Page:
(concluding the series on the Cross by guest blogger Mick Taylor)
Finally, the doctrine of penal substitution is important because it underlines and clarifies a number of vital truths. Our fundamental problem is not only that we are victims of Satan’s power but that we are violators of God’s holy requirements. Sin is not simply missing God’s best for us but an act of rebellion. We are not just prisoners of war in spiritual conflict, we are traitors.
It is only as we see the depth of our plight, the bleakness of our situation and the unworthiness of our lives that God’s salvation is seen in all its splendour and the necessity of our guilt being dealt with is fully grasped. Other perspectives on the cross are vital for a full understanding of the gospel and enjoyment of all its benefits, but without penal substitution we are in danger, not just of throwing the baby out with the bathwater, but of losing the bathroom along with the whole house because we will have fatally destroyed a strategic part or our foundations.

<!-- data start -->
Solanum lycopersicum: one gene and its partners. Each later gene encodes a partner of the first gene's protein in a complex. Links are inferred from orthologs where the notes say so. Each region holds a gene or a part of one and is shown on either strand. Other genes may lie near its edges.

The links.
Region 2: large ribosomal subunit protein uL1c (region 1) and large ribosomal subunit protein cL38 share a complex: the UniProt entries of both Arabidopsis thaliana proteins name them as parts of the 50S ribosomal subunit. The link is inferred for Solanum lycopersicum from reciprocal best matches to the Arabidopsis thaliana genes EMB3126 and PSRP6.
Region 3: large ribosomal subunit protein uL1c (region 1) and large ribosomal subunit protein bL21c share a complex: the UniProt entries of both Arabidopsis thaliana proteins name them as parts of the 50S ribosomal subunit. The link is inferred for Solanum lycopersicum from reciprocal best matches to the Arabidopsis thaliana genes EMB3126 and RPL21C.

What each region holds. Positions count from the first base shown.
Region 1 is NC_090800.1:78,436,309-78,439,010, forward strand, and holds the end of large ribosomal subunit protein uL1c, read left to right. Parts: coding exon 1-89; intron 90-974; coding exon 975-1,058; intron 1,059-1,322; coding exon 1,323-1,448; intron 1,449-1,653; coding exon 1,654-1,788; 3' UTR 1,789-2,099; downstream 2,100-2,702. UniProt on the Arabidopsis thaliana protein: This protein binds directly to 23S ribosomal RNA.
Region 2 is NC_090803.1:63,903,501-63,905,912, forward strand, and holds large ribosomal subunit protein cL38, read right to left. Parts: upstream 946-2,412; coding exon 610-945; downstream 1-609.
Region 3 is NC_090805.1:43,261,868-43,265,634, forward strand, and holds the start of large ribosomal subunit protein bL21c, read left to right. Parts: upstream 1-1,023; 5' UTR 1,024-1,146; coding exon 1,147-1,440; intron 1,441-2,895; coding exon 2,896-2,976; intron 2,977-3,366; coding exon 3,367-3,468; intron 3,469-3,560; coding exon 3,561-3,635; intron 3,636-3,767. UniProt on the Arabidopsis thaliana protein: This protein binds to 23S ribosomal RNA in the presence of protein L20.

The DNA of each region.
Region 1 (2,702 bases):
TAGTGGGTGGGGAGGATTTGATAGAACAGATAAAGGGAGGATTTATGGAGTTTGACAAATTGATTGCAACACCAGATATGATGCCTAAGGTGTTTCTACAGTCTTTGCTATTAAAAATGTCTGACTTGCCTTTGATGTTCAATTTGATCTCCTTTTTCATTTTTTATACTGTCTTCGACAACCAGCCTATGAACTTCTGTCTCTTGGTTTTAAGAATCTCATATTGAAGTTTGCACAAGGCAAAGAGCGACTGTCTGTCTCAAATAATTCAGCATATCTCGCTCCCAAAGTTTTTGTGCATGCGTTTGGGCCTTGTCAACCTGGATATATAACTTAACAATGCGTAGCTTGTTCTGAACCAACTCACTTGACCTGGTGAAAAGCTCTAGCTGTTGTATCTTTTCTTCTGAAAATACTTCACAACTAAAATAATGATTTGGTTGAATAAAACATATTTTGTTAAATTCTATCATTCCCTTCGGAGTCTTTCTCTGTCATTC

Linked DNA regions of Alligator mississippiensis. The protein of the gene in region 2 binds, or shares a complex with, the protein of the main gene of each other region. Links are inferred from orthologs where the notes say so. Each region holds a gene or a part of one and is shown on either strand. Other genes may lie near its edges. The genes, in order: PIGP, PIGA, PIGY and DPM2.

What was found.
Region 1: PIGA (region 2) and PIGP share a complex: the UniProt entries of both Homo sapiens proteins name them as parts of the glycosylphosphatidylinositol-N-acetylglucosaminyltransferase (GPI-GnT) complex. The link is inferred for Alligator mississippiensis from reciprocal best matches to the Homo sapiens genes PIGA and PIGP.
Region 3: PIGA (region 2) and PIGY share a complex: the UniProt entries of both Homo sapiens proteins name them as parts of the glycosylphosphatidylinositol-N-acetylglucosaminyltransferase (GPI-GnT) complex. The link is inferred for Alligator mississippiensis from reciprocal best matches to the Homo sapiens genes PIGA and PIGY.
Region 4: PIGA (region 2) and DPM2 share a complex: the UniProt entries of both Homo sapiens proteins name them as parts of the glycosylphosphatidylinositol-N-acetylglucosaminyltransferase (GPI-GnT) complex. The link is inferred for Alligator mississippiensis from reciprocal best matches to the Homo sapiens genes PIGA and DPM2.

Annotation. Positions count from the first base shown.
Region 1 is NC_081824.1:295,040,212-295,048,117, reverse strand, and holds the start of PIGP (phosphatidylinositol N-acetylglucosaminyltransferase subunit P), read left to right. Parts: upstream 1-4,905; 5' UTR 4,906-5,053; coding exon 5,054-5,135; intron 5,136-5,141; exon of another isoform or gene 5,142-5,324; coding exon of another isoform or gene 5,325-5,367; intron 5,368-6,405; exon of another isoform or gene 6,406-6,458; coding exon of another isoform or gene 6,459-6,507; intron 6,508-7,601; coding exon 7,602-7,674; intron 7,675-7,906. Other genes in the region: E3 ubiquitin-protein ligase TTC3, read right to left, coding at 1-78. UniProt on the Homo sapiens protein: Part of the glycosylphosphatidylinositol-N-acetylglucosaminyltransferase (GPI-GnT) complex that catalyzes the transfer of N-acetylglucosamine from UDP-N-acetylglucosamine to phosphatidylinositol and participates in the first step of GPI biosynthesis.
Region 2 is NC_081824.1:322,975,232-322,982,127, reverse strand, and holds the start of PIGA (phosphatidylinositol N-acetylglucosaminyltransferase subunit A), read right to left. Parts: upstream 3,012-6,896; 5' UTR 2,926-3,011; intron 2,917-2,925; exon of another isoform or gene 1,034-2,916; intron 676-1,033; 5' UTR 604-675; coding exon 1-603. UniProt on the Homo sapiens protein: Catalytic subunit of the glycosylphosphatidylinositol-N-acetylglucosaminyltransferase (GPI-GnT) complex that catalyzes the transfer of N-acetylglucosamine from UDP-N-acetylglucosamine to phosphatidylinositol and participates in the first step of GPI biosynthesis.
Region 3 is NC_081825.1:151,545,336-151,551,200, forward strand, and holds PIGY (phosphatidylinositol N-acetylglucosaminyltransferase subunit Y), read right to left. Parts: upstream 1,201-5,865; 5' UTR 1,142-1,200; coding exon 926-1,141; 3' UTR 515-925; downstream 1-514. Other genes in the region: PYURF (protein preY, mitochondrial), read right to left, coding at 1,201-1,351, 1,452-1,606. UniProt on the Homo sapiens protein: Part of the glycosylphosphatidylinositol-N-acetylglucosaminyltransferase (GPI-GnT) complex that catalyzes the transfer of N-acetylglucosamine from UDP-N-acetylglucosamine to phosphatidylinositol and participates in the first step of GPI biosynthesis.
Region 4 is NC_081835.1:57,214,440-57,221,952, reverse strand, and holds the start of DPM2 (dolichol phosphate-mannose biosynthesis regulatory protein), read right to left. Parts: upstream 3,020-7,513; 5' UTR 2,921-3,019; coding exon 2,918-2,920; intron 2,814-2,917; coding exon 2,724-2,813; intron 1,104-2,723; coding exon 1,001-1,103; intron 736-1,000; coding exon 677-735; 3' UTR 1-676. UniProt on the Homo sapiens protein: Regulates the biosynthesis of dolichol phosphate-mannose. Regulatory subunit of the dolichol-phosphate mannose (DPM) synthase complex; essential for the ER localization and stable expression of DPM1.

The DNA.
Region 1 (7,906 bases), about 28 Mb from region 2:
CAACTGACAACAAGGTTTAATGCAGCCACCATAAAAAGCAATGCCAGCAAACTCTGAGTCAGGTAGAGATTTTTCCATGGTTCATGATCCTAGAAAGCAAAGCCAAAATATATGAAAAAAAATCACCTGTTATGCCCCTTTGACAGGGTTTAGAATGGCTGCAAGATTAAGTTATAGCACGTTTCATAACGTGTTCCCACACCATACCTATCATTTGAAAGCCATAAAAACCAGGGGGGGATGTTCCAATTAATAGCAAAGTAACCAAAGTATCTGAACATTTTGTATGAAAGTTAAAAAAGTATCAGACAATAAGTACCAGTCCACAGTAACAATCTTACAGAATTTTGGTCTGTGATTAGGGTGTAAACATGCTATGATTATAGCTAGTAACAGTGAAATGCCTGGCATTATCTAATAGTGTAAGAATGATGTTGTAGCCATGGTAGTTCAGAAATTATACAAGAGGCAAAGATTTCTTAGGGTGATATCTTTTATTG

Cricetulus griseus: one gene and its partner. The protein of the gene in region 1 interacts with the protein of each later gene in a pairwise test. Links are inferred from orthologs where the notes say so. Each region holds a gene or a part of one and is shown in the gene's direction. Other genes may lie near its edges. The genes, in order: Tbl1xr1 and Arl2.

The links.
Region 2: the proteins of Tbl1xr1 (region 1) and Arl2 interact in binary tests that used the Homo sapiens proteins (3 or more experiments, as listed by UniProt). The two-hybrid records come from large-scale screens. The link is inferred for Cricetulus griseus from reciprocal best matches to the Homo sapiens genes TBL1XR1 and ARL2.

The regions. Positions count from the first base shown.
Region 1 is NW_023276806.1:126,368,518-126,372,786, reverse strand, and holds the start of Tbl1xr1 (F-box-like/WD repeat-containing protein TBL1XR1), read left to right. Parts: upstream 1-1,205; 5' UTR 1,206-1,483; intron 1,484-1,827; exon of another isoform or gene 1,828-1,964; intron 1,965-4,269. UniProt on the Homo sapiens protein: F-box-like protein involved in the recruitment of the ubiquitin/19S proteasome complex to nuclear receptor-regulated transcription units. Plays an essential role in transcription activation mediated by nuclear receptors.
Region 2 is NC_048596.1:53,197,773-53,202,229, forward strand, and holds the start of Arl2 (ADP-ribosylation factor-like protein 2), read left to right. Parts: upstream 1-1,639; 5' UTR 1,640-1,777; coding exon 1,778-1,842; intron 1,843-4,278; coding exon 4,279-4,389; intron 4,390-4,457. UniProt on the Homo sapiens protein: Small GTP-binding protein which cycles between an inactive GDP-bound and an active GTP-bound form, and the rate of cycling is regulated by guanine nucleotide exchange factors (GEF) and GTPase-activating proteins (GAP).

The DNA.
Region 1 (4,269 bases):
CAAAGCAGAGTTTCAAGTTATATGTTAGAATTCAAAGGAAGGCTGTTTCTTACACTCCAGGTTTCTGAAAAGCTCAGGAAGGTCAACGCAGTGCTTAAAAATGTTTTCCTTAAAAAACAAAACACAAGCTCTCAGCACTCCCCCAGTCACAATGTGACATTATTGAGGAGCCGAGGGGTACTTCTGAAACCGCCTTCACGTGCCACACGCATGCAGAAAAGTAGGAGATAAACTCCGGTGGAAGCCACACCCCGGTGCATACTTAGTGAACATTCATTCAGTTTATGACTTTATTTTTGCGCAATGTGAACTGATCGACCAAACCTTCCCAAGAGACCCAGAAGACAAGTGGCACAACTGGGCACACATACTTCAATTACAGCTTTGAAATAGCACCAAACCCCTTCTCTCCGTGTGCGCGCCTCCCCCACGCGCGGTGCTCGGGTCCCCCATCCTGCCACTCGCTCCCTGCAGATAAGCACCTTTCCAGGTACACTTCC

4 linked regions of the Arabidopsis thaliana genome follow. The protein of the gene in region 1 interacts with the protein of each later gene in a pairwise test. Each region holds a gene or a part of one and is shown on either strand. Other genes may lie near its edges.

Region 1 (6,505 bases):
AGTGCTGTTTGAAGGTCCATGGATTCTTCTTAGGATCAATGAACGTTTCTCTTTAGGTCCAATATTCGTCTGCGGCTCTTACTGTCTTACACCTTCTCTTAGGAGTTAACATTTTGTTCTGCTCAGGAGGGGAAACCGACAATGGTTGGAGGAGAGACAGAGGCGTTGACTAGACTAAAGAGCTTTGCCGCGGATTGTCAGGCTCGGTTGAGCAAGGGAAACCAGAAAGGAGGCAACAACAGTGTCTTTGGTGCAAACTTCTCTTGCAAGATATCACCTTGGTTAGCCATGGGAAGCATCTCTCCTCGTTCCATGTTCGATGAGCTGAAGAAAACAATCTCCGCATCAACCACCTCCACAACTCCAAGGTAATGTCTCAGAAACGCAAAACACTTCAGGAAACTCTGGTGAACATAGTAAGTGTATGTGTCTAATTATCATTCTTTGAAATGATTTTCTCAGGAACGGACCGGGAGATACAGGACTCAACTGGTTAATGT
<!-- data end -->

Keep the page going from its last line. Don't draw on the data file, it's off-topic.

There is much to learn from present discussions. Controversy is not all bad. Church history indicates that it is often a sign of spiritual vitality. It shows that people think that truth matters and that theology has the power to shape our worldview and thereby our values, attitudes and actions. Current questions about the atonement are a stimulus to have our thinking refreshed by forcing us to think deeply and carefully about all that scripture teaches about Christ’s sacrifice for us. Such reflection can only lead to renewed power and devotion as we glimpse again all that He did for us.
And once again I look upon the cross where you died
I’m humbled by Your mercy and I’m broken inside.
Once again I thank You
Once again I pour out my life…
Where Wrath and Mercy Meet by David Petersen edit.
The Glory of the Atonement by Charles E Hill and Frank A James III edit
Pierced for Our Transgressions by Steve Jeffery, Mike Ovey, and Andrew Sach (see also related web page http://www.piercedforourtransgressions.com/
The Atonement Debate within Contemporary Evangelicalism by Mick Taylor
The content of the above series of blogs on recent theological debate about aspects of Christ’s death on the Cross was previously published in the Newfrontiers magazine in 2008